Brown's tartan troubles

With the SNP in the ascendant north of the border, the government's only hope is to set up a fully a

If part of Gordon Brown's problem in England is that he is too Scottish, his problem in Scotland is that he isn't Scottish enough. Labour MPs and ministers up for the Glasgow East by-election were astonished to find how many of their "natural" voters now regard themselves as Scottish nationalists. Nationalism has spread across Scotland like a social networking craze since the SNP entered government just over a year ago. Almost irrespective of party or social class, it is becoming the default political attitude north of the border.

This is hugely significant for the future of the United Kingdom, but it also poses an immediate challenge to the Labour Party as it faces defeat at the next general election by the Cameron Tories. Even in the darkest days of Thatcherism, Labour leaders could always rely on a block of 50-odd Scottish Labour MPs to keep the party's end up in the Commons - it's why the Blair cabinets spoke with such a markedly Scottish accent. But Labour's tartan era is drawing to a close.

Glasgow East was a catastrophe for Labour and a personal humiliation for Gordon Brown. On this kind of swing - 22.5 per cent - only one Labour MP would be returned at the next election in Scotland, and it wouldn't be the Prime Minister. You can't draw conclusions from one by-election result, but Glasgow East is only the latest phase in Labour's Scottish crisis. In the past year or so, Labour has lost: the Scottish government, two Scottish leaders, most of its councils, half its councillors and now the third-safest Westminster seat in Scotland.

When Scotland turns against a political party, it doesn't mess about. The Conservative and Unionist Party used to dominate the Scottish political landscape half a century ago, and the Tories remain the only political party ever to have won a majority of seats and a majority of votes in any Scottish election, in 1955. Yet in 1997 the Conservatives were wiped out. Even today, there is only one Tory MP in the whole of Scotland. The Scottish electoral pendulum does not always swing back.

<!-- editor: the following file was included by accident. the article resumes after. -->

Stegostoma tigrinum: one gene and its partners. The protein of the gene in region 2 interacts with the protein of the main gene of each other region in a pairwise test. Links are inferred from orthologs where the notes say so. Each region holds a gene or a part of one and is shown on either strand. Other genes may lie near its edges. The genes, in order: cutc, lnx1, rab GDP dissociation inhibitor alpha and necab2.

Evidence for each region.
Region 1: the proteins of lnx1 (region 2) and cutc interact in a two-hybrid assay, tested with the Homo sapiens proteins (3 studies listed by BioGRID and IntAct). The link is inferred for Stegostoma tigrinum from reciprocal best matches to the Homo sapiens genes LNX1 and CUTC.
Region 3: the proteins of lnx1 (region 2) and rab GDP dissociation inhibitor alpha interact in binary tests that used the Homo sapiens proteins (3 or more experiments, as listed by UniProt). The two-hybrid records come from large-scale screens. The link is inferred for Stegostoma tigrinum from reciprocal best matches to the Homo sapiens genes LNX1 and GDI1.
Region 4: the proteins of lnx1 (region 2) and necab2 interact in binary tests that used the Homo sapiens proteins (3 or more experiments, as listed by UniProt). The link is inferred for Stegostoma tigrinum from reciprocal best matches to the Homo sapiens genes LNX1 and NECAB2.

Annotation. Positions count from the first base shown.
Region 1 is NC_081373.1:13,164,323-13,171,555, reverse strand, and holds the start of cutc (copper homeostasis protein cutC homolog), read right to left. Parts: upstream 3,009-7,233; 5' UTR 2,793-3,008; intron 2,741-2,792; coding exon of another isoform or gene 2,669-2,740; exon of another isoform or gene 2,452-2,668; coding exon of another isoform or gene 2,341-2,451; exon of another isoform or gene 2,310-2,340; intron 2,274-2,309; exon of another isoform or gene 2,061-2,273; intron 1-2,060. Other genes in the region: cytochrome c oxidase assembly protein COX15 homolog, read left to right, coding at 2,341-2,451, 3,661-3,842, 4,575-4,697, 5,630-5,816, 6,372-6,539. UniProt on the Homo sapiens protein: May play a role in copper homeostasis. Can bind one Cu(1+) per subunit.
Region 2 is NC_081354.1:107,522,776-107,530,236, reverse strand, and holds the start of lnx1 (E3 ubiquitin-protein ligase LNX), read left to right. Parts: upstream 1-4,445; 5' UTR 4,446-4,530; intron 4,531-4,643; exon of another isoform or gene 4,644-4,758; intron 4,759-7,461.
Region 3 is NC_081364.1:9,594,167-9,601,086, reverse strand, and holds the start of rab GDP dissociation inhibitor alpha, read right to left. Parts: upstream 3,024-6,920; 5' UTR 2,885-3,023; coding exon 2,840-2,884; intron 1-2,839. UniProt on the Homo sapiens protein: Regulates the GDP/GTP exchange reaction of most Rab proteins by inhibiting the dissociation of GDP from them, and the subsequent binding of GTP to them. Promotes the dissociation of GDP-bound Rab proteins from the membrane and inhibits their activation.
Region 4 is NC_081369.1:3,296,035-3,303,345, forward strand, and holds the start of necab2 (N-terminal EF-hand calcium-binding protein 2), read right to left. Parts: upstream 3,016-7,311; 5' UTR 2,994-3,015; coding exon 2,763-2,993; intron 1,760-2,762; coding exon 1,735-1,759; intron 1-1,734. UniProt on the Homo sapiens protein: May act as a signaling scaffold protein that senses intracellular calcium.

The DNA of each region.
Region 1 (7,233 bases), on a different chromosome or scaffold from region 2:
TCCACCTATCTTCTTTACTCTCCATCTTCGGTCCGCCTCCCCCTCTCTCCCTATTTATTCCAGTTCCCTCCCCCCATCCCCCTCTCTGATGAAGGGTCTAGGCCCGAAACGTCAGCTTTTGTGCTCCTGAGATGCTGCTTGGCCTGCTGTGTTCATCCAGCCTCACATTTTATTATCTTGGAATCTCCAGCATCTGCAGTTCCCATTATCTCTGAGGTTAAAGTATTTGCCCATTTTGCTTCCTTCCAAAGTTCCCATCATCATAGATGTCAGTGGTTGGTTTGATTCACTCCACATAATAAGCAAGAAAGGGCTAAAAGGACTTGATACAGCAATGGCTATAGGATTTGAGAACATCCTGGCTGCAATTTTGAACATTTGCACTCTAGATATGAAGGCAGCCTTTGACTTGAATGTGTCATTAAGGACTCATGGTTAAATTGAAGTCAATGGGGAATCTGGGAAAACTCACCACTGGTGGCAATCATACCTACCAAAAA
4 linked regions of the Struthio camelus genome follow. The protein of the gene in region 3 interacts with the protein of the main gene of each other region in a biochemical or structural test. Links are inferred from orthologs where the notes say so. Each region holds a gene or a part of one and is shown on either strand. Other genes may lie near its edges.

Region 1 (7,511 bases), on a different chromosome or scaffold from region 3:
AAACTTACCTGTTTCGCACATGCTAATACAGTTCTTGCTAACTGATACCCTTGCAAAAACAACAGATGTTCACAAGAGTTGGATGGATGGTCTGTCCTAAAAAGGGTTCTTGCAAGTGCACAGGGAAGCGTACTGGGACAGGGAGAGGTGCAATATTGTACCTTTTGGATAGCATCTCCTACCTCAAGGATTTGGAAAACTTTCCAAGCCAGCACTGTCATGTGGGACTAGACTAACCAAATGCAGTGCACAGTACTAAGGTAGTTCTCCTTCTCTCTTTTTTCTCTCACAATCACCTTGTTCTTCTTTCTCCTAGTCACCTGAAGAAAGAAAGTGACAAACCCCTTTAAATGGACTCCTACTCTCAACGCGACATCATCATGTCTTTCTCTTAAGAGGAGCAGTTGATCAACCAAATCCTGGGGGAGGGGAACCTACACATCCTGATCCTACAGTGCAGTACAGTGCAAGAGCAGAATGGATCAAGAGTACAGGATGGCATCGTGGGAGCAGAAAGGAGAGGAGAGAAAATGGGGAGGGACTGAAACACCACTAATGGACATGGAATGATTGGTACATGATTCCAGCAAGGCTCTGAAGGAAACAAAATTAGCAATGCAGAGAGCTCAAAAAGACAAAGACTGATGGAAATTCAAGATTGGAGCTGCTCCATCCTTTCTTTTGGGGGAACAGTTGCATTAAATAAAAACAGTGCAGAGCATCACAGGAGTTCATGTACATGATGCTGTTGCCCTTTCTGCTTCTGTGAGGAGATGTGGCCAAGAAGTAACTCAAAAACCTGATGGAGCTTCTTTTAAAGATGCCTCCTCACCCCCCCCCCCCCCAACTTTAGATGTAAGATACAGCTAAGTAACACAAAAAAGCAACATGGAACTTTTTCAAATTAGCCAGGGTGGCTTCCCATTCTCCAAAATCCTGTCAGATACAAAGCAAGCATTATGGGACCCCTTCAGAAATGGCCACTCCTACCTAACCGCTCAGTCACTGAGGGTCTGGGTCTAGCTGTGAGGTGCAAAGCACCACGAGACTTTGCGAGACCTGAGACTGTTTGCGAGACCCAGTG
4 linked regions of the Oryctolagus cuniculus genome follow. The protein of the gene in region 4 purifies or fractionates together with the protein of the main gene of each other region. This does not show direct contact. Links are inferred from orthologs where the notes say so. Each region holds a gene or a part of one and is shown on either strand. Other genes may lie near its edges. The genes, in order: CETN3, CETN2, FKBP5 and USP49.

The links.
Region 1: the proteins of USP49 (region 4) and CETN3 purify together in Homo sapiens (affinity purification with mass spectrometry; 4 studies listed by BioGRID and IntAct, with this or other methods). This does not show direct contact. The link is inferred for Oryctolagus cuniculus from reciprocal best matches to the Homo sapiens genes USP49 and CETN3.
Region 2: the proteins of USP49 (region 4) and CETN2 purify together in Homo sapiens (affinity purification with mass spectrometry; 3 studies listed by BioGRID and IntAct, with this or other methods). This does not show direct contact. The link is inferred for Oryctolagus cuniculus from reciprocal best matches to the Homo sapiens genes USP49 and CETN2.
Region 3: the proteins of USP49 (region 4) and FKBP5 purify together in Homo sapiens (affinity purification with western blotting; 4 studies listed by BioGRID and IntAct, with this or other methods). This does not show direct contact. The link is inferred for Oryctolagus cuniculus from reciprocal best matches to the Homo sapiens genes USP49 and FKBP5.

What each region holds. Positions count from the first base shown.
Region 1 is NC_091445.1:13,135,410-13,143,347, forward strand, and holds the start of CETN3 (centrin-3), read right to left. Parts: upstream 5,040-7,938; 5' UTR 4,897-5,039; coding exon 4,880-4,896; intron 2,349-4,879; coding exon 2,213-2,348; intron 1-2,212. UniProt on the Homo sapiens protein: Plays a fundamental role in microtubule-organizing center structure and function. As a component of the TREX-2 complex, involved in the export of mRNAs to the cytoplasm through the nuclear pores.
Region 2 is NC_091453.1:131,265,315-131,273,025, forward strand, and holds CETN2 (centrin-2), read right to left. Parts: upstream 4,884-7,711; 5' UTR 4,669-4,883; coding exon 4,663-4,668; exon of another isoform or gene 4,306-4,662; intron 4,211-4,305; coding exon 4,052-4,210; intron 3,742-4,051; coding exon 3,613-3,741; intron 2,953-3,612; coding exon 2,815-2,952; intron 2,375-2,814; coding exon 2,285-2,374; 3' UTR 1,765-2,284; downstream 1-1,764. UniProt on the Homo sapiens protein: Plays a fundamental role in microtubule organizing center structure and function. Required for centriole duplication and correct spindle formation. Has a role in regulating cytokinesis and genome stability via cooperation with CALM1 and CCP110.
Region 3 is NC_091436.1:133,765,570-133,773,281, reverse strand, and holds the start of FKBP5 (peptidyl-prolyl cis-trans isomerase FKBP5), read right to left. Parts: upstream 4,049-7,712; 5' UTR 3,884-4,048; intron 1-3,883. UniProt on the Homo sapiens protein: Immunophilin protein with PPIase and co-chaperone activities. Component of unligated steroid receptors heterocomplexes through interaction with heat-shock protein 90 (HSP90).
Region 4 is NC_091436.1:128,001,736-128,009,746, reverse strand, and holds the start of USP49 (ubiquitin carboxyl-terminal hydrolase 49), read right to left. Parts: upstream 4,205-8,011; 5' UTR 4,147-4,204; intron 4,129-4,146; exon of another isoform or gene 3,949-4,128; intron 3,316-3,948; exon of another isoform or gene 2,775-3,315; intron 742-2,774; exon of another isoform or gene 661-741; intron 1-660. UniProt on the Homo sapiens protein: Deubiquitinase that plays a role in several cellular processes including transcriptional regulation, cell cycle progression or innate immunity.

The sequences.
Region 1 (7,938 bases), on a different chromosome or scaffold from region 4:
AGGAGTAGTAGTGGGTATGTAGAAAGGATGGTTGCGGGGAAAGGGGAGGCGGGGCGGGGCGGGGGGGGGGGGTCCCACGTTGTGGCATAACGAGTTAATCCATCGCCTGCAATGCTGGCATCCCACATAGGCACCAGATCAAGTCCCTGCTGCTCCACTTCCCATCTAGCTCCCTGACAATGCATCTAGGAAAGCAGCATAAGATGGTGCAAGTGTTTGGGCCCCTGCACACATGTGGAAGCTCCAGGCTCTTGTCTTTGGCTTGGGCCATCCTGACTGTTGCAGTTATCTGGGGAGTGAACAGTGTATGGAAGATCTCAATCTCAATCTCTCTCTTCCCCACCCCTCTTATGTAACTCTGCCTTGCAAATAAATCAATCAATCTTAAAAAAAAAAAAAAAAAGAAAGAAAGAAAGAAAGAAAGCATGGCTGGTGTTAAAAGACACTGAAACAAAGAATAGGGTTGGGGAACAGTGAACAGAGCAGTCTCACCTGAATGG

Some metropolitan commentators were surprised to discover that the Conservatives remain flatlined in Scotland even under David Cameron. The very "New Tory" candidate in Glasgow East, Davena Rankin - a black single mother and active trades unionist - may have come third on the night, but she returned a lower share of the vote than the Tory candidate here in 2005.

Whatever happens at the next general election, Scotland is going to remain largely a Conservative-free zone. Which may explain why there are rumours sweeping Westminster that the Cameron Tories are looking to do a deal with the SNP. Cameron is reported to be offering greater economic powers to the Scottish Parliament in exchange for keeping Scotland in the Union. Both sides deny any deal is being struck, but logic suggests that one is inevitable.

If elected, David Cameron is expected to introduce a form of "English votes for English laws" to answer the West Lothian question, and to review the Barnett formula on Scottish public spending. To prevent Scotland leaving the UK altogether following the loss of these privileges, he is going to have to offer the Scots something in exchange. The nationalists' bottom line will be a share of oil revenues and fiscal autonomy for the Scottish Parliament. They might well get it, too, because Cameron will not want to risk going down in history as the prime minister who presided over the break-up of Britain.